Unit 15: Good Values

Unit brief

Unit 15 strives to produce projects that are grounded in economic reality and hands-on practice. Lead by Assemble and by Ellie Howard at the Greater London Authority (GLA), the group will explore what agency our abilities as architects equip us with to challenge the status quo and address critical, contemporary urban issues, employing the diverse skills our architectural education equips us with to produce diverse strategic architectural proposals that have the potential to become prototypical models of the future.

This year, Unit 15 will produce a common vision for Erith in the London Borough of Bexley, working on publicly owned sites across the high street, industrial estate and riverside to realise an ambitious vision for the town. At a time where London’s cash-strapped boroughs are implementing deeper cuts to public services, high streets are ailing and land for industry is increasingly vulnerable to housing development, we will test the potential for new forms of civic architecture, social enterprise and proactive policymaking to positively and radically renew the built environment.

We will begin with a month-long collective project to produce a publication that will form the basis of our proposals this year. A detailed portrait of the physical and social fabric of Erith, it will examine how the techniques that we use as architects to understand a given context – such as drawing, modelling, photography and data mapping – each shape our perceptions of place. This project will involve workshops at City Hall with key figures at the GLA and the pan-London public-sector planning research programme, Public Practice.

Our trip will take us to Stockholm, where we will participate in a workshop with students of art and architecture at Konstfack, the largest university of arts, crafts and design in Sweden. The workshop will explore the legacy of modernism in the city and the capacity of material and architectural form to resist or accelerate subsequent urban transformation.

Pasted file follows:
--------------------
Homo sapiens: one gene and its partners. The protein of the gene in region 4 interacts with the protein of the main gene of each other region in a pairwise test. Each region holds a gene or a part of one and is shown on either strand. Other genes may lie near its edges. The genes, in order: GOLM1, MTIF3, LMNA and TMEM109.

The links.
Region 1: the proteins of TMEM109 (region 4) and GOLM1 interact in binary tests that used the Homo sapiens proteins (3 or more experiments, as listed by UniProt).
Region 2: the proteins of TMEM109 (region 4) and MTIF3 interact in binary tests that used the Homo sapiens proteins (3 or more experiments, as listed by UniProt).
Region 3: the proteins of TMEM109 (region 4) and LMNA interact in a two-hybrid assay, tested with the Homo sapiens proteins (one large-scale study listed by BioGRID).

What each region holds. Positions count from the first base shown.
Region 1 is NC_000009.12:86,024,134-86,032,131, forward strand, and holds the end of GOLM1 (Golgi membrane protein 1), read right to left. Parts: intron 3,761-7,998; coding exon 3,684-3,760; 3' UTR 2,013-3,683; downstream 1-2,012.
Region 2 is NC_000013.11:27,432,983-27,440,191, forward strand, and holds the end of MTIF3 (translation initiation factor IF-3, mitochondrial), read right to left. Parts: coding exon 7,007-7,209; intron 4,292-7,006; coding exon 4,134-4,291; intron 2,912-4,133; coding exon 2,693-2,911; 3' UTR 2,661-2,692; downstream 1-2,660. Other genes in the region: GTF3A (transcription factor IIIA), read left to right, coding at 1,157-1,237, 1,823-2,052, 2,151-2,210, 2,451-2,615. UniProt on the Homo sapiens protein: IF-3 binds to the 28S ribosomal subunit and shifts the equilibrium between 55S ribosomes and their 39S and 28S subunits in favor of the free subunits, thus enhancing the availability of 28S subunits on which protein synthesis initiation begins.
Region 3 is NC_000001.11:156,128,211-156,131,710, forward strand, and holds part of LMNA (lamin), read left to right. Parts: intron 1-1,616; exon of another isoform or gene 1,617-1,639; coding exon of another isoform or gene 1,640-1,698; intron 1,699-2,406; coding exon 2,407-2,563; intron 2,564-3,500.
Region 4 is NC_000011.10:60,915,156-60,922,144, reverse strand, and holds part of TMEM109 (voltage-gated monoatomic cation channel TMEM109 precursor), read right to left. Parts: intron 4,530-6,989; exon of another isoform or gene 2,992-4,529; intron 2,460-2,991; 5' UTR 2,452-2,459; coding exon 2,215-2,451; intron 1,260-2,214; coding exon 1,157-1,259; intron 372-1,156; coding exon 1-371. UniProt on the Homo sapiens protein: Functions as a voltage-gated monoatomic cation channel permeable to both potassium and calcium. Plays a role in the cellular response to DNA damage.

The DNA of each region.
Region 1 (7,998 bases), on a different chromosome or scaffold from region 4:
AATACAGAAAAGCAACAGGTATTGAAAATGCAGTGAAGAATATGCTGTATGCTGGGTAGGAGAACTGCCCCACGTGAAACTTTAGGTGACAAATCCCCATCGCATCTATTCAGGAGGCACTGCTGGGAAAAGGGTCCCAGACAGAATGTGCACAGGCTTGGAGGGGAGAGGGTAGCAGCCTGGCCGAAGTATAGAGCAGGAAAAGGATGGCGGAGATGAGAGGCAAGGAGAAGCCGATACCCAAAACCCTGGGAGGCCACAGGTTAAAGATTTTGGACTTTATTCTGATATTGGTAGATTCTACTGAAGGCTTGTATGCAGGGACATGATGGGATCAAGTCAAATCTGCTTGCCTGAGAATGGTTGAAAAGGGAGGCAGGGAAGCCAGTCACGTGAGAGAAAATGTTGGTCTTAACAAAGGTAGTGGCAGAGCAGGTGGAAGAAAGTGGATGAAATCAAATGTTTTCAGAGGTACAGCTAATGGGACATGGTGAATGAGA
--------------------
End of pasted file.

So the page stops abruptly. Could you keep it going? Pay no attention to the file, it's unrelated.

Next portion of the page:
Following the trip, we will work collaboratively to develop a critical and ambitious strategy for the town. We will draw upon the group research to produce project proposals on a range of sites, which will form the point of departure for individual thesis proposals for the rest of the year. After the Christmas break, projects will be developed through an intensive design process that will begin with a detailed precedent study and develop through design workshops with architects from leading London practices. A programme of Monday seminars will introduce a diverse set of texts that will underpin our discussions throughout the year and give our proposals a strong critical, ethical and architectural position.

This year we will take a special interest in the facade and the tectonic potential of ceramics. A key part of the year will involve the construction of 1:1 material prototypes that explore the architecture at the detail scale.

We will work with engineers Structure Workshop to continue our exploration of timber construction. The unit will have an emphasis on designing buildings which demonstrate an economy of means, acknowledging that the construction of buildings today is driven above all by consideration for cost and that an understanding of how to build resourcefully is critical to realising buildings that are spatially generous and programmes that are accessible to all.

Above all we will run a course that is exciting, critical and practical. We will expect you to explore broadly, read deeply, experiment radically, and to be bold in your and ideas and ambitious in your propositions.


Image: Archipelago. Credit: OM Ungers

Gridded map diagram with scattered objects


Architecture MA
Tutors James Binning
Ellie Howard
James Pockson 
Where Goulston Street
Room GS2-31
When Monday and Thursday

Architecture Postgraduate Studios


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